Japanese billionaire going to moon trusts Musk
Tokyo – The Japanese online retail tycoon who plans to travel to the moon on the SpaceX rocket says he respects and trusts Elon Musk as a fellow entrepreneur, despite his recent troubles.
“Twitter can get you into trouble,” Yusaku Maezawa, chief executive of Zozo Inc., said Tuesday at the Foreign Correspondents’ Club in Tokyo. “And that can be said of Elon Musk, too.”
Musk’s tweet in August that declared he had secured financing for a Tesla buyout got him in trouble with the U.S. Securities and Exchange Commission. Under a settlement, Tesla and Musk each must pay a $20 million penalty. Musk also stepped down as Tesla’s chairman.
Maezawa, 42, who is also quite active on social media, intends to be a passenger on Musk’s Space X, the first-ever private commercial space trip, scheduled for blastoff in 2023, to orbit the moon, in what Maezawa has dubbed his “#dearMoon Project.”
Maezawa said he got a good feel for Musk’s character by visiting Tesla, and seeing the relationship Musk had developed with his employees.
“They believe in Elon Musk,” he said. “That kind of company is marvelous. I felt that as another entrepreneur.”
Although Maezawa said nothing was decided yet on who was going with him on the space travel, he said he wanted to take visual artists, fashion designers and musicians from a variety of backgrounds, including the actress he was dating, Ayame Goriki, “if she proves to be a good match for the mission.”
Maezawa said his company has a twitter policy, and experts go over his tweets in advance. Sometimes he gets emotional on social media, but he is careful not to say anything that might hurt his company, he said.
Recently, he took to his twitter and Instagram accounts to lash out at online hecklers, who had ridiculed his halting rendition of “Twinkle, Twinkle Little Star” on an expensive Stradivarius violin he had just purchased.
Maezawa is known for lavish purchases, including artworks by Jean-Michel Basquiat and Andy Warhol. But he is equally known for sharing them with the public.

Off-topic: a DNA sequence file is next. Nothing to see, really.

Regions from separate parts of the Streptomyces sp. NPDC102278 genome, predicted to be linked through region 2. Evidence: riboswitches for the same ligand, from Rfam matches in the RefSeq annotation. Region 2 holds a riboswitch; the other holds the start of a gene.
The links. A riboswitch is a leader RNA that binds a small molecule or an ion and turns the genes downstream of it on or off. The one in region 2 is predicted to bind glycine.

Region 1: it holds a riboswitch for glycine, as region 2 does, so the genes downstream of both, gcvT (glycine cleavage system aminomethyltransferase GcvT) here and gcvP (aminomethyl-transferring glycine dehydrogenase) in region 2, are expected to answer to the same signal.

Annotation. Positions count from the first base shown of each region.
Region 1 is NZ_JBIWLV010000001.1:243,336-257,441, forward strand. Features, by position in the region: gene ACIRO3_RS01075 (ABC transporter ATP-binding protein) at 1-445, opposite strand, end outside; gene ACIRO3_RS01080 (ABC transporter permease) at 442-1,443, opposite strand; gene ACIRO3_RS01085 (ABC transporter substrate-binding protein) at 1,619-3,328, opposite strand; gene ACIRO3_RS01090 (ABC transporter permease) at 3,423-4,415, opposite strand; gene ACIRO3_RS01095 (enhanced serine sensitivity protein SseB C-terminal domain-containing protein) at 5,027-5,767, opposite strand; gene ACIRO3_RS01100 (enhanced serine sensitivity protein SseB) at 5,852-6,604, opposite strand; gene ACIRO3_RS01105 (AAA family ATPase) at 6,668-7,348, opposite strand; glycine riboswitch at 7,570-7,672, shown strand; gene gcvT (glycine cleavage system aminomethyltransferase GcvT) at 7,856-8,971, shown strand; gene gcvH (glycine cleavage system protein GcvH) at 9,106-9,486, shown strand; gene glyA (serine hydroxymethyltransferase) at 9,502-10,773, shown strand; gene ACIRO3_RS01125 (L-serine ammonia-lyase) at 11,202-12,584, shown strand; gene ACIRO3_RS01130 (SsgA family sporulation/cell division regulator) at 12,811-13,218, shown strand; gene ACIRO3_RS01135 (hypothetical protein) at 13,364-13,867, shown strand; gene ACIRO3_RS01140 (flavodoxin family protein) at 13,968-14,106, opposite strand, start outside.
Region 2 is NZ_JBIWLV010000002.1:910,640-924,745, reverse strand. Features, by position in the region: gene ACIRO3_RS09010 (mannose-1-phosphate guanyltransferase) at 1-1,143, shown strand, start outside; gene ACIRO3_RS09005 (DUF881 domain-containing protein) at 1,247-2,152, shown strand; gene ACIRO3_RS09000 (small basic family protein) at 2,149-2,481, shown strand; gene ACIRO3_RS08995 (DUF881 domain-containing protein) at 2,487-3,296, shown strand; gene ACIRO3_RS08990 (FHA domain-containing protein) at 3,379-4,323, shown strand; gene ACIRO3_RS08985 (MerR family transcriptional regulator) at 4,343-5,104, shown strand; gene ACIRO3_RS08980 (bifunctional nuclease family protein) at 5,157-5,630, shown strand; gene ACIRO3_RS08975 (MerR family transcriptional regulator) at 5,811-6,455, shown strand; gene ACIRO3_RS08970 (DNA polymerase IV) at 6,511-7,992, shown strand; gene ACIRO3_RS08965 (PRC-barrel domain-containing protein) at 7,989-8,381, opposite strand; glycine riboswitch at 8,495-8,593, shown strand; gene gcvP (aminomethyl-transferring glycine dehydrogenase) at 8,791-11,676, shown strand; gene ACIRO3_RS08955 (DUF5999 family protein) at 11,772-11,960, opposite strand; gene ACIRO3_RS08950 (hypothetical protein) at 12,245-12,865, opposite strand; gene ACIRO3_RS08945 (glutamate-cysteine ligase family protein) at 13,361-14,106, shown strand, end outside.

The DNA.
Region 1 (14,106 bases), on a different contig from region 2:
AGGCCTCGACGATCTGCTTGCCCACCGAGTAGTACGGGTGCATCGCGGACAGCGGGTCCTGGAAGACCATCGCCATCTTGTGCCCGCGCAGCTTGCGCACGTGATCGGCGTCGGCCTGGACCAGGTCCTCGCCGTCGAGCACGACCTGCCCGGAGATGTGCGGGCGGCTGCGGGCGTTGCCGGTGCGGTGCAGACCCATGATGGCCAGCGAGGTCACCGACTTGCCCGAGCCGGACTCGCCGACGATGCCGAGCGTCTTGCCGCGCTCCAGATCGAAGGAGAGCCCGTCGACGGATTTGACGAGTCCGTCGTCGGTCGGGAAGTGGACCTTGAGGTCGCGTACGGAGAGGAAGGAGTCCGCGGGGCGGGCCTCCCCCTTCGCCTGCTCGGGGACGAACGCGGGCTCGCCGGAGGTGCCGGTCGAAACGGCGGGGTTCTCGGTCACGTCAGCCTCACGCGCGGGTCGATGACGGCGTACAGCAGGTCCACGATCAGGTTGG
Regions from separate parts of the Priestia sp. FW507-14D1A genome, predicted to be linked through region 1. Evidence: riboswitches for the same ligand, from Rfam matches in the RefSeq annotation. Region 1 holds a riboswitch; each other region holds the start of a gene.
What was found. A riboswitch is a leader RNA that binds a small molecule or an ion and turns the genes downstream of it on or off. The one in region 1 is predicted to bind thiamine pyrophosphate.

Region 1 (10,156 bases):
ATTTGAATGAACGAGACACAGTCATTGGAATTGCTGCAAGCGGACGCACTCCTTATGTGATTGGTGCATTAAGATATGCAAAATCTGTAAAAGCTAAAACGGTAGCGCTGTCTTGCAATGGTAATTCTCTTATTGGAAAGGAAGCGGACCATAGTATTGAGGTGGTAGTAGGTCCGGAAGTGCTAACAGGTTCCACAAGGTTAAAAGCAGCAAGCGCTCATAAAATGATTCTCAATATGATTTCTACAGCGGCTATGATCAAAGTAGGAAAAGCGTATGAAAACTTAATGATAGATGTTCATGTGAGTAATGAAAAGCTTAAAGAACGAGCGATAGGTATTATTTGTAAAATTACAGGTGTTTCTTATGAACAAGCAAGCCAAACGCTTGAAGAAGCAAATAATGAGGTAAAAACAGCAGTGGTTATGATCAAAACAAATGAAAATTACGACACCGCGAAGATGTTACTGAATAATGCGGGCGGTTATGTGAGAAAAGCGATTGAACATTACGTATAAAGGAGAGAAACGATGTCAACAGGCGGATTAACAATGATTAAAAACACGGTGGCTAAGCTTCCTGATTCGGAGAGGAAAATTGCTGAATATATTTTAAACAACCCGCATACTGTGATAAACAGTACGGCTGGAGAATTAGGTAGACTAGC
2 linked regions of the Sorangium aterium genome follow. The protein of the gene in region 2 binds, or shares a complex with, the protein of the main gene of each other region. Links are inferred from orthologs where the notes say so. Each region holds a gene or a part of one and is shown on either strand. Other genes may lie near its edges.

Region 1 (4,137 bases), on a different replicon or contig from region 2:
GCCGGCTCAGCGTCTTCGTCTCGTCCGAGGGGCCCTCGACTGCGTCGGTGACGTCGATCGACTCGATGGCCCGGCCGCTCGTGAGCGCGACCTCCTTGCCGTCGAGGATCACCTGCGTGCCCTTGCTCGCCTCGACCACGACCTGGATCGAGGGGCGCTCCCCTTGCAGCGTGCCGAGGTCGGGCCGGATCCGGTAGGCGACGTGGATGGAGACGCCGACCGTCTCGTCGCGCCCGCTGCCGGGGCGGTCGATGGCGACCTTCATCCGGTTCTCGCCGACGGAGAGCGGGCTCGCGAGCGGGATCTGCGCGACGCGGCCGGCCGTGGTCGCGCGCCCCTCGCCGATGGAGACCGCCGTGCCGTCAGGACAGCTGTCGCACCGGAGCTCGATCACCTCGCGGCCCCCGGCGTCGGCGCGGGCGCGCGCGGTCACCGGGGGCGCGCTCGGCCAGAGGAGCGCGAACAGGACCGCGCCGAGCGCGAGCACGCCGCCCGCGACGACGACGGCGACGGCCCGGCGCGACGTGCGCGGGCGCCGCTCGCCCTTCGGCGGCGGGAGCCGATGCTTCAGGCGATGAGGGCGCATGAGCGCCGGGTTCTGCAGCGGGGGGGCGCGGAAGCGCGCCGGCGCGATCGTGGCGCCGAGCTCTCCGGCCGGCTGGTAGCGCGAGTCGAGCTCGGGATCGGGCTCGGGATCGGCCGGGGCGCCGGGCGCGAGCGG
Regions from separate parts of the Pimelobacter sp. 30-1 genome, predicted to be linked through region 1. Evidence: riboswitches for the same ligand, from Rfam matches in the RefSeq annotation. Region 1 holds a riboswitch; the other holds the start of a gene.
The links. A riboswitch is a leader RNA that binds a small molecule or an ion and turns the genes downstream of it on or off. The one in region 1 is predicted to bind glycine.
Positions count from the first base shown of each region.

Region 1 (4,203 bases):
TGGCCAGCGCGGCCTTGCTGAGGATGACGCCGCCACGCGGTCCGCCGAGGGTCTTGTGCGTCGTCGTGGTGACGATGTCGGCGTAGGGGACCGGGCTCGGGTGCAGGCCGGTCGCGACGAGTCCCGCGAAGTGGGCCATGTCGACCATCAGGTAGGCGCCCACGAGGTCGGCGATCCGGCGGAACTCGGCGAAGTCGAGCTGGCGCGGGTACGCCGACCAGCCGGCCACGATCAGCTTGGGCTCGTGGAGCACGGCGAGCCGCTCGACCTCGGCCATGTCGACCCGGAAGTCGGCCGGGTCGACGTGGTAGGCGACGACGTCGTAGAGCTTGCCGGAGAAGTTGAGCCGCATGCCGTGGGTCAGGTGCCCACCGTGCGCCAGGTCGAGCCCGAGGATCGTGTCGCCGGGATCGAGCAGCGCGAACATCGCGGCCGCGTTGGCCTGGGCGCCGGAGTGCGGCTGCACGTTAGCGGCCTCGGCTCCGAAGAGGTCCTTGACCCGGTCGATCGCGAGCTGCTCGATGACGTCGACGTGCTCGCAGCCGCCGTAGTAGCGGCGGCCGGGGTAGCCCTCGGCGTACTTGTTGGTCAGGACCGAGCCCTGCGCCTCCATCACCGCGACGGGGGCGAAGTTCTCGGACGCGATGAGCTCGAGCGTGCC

He shrugged off the possible dangers of space, just as he brushed off the risks of tweets and associations with Musk.
“There is no end if you start thinking about that,” he said of the risks.
Maezawa said he has not yet started training for the mission, but he has been getting regular medical checkups and is brushing up on his English.
In a nation where people tend to be focused on blending in and getting along, Maezawa has stood out. Forbes magazine estimates his wealth at $2.9 billion.
Maezawa ran an import CD business and played in a rock band before he embarked on his online fashion business with his shopping site Zozotown.
Recently, he has begun making clothes, such as a wearable technology called Zozosuit. The suit, splattered with hundreds of dots, takes body measurements with a software application, ensuring a good fit.
Maezawa said nicely fitting clothes bring smiles and the moon trip’s purpose also is to add to happiness.
The world remembers the first words of the 1969 Apollo astronaut Neil Armstrong, “That’s one small step for a man, one giant leap for mankind,” he said.
Maezawa has a message of his own that he says will be more casual, akin to the lyrics he loved playing in rock bands growing up.
“All I want to say is this: Wouldn’t the world be a better place if there is peace?” said Maezawa.
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